There is a continual requirement for grass-based production systems to optimize economic and environmental sustainability through increased efficiency in the use of all inputs, especially nitrogen (N). An N balance model was used to assess N use efficiency and N surplus, and to predict N losses from grass-based dairy production systems differing in the length of the grazing season (GS). Data from a 3-year grazing study with a 3×3 factorial design, with three turnout dates (1 February, 21 February and 15 March) and three housing dates (25 October, 10 November and 25 November) were used to generate estimates of N use efficiency and N losses. As the length of the GS increased by a mean of 30 days, milk production, milk solids production and milk N output increased by 3, 6 and 6%, respectively. The increase in milk production as the length of the GS increased resulted in a 2% decline in N surplus and a 5% increase in N use efficiency. Increasing GS length increased the proportion of grazed grass in the diet, which increased N cycling within the system, resulting in an 8% increase in milk solids/ha produced/kg of surplus N. The increased cycling of N reduced the quantity of N partitioned for loss to the environment by 8%. Reducing fertilizer N input by 20% increased N use efficiency by 22% and reduced total N losses by 16%. The environmental and production consequences of increased length of the GS and reduced N loss are favourable as the costs associated with N inputs increase.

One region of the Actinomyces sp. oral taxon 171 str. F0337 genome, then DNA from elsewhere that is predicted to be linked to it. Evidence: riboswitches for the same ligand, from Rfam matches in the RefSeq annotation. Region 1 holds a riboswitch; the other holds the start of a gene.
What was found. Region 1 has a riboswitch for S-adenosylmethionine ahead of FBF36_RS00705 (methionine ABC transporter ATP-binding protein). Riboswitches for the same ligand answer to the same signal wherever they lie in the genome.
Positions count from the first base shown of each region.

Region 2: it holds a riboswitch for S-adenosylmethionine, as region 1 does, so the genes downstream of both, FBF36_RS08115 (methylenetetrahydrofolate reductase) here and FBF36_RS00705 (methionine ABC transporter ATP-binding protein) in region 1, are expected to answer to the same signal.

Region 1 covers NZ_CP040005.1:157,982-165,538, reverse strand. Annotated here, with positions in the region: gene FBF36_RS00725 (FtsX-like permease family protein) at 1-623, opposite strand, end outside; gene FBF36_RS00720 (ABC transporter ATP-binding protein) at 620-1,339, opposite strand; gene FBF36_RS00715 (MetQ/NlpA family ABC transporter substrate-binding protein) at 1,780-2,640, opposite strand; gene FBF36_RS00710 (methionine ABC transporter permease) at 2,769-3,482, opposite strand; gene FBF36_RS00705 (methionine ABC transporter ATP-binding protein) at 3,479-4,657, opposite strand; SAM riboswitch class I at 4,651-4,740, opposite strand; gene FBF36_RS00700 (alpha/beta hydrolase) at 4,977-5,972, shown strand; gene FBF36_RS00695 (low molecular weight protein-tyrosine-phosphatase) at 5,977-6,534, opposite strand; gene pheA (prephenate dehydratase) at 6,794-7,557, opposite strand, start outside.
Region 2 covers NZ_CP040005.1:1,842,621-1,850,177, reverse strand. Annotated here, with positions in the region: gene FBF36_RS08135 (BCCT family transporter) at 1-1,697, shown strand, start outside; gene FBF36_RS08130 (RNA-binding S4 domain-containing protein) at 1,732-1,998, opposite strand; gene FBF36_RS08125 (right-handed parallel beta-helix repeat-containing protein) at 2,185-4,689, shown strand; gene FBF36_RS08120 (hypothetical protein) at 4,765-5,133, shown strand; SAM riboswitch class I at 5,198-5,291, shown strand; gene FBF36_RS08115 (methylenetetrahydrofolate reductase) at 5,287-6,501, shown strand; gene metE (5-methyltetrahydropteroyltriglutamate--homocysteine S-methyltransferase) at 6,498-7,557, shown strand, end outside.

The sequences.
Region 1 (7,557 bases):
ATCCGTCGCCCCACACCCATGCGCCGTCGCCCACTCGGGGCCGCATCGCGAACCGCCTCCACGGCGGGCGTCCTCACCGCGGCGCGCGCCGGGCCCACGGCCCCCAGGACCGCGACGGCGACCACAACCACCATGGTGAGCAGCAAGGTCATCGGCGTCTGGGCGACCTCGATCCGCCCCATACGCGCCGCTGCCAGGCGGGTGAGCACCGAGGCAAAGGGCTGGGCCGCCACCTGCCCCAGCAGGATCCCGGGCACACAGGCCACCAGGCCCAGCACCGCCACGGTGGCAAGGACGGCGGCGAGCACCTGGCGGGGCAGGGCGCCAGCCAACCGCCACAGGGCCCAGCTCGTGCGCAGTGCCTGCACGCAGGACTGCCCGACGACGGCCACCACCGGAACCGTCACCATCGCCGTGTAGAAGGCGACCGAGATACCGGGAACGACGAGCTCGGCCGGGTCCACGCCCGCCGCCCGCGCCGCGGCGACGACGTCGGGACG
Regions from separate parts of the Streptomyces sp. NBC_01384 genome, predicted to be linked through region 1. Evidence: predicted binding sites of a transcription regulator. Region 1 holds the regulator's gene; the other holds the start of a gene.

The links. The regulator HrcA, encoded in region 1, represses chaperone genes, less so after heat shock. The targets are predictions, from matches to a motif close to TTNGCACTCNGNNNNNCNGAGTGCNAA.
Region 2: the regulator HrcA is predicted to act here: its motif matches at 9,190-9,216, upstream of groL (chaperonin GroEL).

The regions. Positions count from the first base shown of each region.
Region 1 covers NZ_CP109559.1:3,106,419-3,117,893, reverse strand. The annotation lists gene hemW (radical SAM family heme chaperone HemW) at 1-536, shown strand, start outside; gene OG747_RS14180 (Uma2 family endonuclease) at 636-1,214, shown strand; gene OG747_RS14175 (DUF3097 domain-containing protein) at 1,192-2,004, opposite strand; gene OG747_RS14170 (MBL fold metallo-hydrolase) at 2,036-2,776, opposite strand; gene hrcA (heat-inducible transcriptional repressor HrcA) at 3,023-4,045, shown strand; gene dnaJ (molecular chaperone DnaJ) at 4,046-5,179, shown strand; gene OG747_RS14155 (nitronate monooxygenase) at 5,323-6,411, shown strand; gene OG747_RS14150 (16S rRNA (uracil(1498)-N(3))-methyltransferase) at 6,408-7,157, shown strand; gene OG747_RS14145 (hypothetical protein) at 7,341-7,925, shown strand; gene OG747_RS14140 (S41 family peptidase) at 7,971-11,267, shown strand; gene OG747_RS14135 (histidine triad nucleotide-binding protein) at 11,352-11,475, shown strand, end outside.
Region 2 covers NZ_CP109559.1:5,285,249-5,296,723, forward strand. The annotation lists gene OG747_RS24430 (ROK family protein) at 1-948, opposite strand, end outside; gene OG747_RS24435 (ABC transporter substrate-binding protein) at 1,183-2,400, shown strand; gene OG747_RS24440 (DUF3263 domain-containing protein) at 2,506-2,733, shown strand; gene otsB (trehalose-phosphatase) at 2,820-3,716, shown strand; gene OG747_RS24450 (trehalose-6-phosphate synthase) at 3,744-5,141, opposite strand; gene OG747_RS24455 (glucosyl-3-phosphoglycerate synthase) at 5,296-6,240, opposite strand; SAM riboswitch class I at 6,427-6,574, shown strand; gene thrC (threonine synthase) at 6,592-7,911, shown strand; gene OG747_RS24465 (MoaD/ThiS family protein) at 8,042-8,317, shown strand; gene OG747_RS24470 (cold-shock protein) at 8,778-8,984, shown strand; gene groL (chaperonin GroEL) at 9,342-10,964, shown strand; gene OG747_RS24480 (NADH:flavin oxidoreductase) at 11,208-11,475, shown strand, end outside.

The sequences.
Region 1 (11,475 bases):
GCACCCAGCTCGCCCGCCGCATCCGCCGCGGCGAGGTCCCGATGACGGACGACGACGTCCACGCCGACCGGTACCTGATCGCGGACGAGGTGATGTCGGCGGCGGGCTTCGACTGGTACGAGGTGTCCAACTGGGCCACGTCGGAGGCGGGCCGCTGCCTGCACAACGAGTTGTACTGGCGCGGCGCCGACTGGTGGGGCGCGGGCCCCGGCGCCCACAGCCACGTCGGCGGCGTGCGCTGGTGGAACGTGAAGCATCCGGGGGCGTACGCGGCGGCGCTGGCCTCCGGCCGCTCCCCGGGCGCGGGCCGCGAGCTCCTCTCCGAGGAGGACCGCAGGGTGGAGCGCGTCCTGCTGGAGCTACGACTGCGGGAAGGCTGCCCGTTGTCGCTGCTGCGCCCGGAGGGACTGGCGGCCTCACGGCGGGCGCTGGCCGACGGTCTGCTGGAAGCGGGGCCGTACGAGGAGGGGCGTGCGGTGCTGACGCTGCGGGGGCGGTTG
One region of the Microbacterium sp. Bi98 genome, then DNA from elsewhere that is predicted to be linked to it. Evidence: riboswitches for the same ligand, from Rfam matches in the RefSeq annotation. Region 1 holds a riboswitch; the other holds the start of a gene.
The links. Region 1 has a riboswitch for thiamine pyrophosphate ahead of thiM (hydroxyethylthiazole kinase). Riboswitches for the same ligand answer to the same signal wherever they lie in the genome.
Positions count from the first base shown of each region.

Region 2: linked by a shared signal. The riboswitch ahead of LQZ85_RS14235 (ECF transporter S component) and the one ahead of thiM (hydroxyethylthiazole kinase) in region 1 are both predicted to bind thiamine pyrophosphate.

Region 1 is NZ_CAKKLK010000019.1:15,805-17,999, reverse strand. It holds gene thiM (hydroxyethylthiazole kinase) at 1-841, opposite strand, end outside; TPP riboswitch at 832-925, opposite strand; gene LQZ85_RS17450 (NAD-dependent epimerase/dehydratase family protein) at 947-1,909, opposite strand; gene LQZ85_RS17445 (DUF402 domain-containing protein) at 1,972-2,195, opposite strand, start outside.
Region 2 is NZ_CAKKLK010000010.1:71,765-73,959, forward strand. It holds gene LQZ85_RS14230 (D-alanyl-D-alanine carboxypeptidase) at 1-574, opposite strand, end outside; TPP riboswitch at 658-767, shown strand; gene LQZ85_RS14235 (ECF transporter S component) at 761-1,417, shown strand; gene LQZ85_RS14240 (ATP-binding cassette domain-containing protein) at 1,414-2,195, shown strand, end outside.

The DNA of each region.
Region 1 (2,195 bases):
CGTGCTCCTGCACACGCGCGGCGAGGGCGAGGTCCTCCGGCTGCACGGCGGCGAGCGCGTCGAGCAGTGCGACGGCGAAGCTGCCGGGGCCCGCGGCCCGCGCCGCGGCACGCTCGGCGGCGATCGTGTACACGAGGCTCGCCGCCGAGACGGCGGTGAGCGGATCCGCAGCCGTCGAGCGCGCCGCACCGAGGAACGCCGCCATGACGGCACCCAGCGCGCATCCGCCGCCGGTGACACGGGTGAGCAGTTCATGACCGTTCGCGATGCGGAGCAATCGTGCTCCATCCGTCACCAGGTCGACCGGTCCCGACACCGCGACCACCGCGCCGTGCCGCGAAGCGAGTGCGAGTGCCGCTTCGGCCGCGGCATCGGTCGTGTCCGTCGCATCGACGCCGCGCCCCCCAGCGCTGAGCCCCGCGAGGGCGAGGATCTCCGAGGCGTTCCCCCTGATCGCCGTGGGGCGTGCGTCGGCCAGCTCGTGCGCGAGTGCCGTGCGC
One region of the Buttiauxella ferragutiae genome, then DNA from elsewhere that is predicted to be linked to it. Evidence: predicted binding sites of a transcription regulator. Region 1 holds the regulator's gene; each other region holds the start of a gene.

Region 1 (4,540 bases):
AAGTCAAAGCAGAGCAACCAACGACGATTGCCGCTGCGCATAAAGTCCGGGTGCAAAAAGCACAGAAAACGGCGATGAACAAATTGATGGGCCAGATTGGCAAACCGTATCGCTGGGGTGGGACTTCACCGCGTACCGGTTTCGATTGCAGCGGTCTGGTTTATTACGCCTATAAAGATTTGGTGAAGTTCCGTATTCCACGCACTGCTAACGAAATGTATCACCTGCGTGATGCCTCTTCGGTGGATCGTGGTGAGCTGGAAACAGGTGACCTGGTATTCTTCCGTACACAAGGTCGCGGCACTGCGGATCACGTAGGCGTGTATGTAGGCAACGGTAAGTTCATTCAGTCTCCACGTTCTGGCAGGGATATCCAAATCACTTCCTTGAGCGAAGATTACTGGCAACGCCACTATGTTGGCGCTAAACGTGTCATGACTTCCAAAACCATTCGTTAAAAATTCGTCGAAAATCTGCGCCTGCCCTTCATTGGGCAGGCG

The orientation distribution of crystalline grains in calcium phosphate coatings produced by pulsed laser deposition was investigated using an X-ray pole-figure diffractometer. Increased laser energy density of a KrF excimer laser in the 4–7 J/cm2 range leads to the formation of hydroxyapatite grains with the c-axis preferentially aligned perpendicularly to the substrates. This preferred orientation is most pronounced when the plume direction of incidence is normal to the substrate. This crystallographic texture of hydroxyapatite grains in the coatings is associated with the highly directional and energetic nature of the ablation plume. Anisotropic stresses, transport of hydroxyl groups, and dehydroxylation effects during deposition all seem to play important roles in texture development. Studies of cell adsorption using human Mesenchymal stem cells reveal that hydroxyapatite coatings with strong texture and random orientation show different cell adsorption behavior, which is consistent with the notion that protein attach differently on different faces of hydroxyapatite crystals. Cells seeded on textured coatings exhibit better spreading and adhesion compared to those placed on randomly oriented coatings.
We have investigated the design parameters for high-Q photonic-crystal (PC) bandgap modes in the emission wavelengths of InGaN/GaN multiple quantum wells. We demonstrate experimental schemes to realize 2D triangular-lattice PC membrane structures, which is essential to obtain photonic bandgap (PBG) modes, and the optical properties of L7 membrane nanocavities that consist of seven missing holes in the Γ-K direction. L7 cavities show pronounced resonances with Q factors of 300 to 800 in the PBG as well as the enhancement of light extraction of the broad InGaN/GaN multiple-quantum-well emission by the 2D PBG.